“(By——, Mark,” exclaimed Grough again, “the Governor lays it on fat! Five hundred dollars—a free pardon—and a free passage to England! That's tempting! Isn't it? But I wouldn't trust the scoundrels! It's only a


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trap!—Don't you think so, Mark? And as to any one betraying you!.…)”

“Read on,” said Mark.

“ ‘And whereas a prisoner of the Crown, named James Swindell, and a prisoner of the Crown named Roger Grough, are also missing, and are supposed to have joined the said Mark Brandon in the bush;—This is to give notice, that a reward of one hundred dollars will be given for the apprehension of the said James Swindell, and of the said Roger Grough, or for such information as may lead to their conviction.

  “ ‘Signed, &c. &c.

   “ ‘LIEUT. GOVERNOR.’

“One hundred dollars for me!” exclaimed Grough, after a slight pause, as he concluded aloud the perusal of the proclamation. “A hundred dollars for me! Well—that's kind, isn't it? And another hundred for hang-dog Jemmy! Well—Jemmy's done for, so there's a hundred dollars lost for somebody.—But there's no free pardon for taking me;—you're the


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great man, Mark.—This is what comes of being a nob!—It would be worth somebody's while to take you, Mark, eh?—Wouldn't it?”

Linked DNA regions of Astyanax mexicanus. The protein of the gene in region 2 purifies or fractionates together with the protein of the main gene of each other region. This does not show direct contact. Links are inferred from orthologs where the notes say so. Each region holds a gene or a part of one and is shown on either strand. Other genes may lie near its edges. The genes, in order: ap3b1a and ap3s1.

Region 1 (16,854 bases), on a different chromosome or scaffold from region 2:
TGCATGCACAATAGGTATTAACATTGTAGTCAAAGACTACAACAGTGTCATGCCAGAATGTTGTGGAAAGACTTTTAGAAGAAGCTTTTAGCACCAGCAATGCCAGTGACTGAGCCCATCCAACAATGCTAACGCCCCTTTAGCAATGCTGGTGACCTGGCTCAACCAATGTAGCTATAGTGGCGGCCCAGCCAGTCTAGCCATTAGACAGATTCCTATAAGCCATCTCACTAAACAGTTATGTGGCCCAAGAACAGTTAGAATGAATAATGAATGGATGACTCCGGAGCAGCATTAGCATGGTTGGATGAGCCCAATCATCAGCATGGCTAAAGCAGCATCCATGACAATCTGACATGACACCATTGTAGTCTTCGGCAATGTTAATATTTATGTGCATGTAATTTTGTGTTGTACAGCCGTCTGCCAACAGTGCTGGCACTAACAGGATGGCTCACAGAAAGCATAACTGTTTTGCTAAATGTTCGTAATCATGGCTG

“Yours, perhaps,” replied Brandon, turning suddenly round, and confronting his associate with an eye and a look which few could stand under without quailing.—“Yours, perhaps,” repeated Brandon:—“but no;—you would not betray me;—I have no fear of that. First, because you are not such a rascal as to do it; and secondly, because you would certainly be hanged, my hearty, for the murder of the old woman and the child at Sandy Bay before you started.—No, my boy; you and I must escape or swing together.”

“To be sure, Mark; to be sure:—you and I, as you say, must get away or be strung up together. Not that there was any harm in killing the old woman—they would never hang a man for that!—and the child would shriek out! But how shall we get a boat or a vessel? We shan't have such another chance as we had with that brig in a hurry!”




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“We must trust to our luck, man. Leave me to find the way to do it. But we must not hang about here; there may be spies where we least think of. We must get away into the interior, where they can't follow us, or can't find us if they do.”

“Wherever you go, Mark, I'm the man to stick to you! And now for the stuff! Let us see if the plant is all right.”

To his infinite satisfaction, Grough found his beloved rum safe and untouched. He immediately proceeded to disinter it, taking several hearty pulls at the liquor by the way; and so afraid was he of losing sight of it again, that he determined to load himself with as much as he could carry. As most of it was contained in one-gallon stone bottles, which had been done for convenience' sake on board-ship, and to guard against the danger of drawing off spirit from the cask by candle-light in the hold; although the weight was heavy, it was so divided as to enable the freebooter to dispose of much of it about his person. He did not neglect to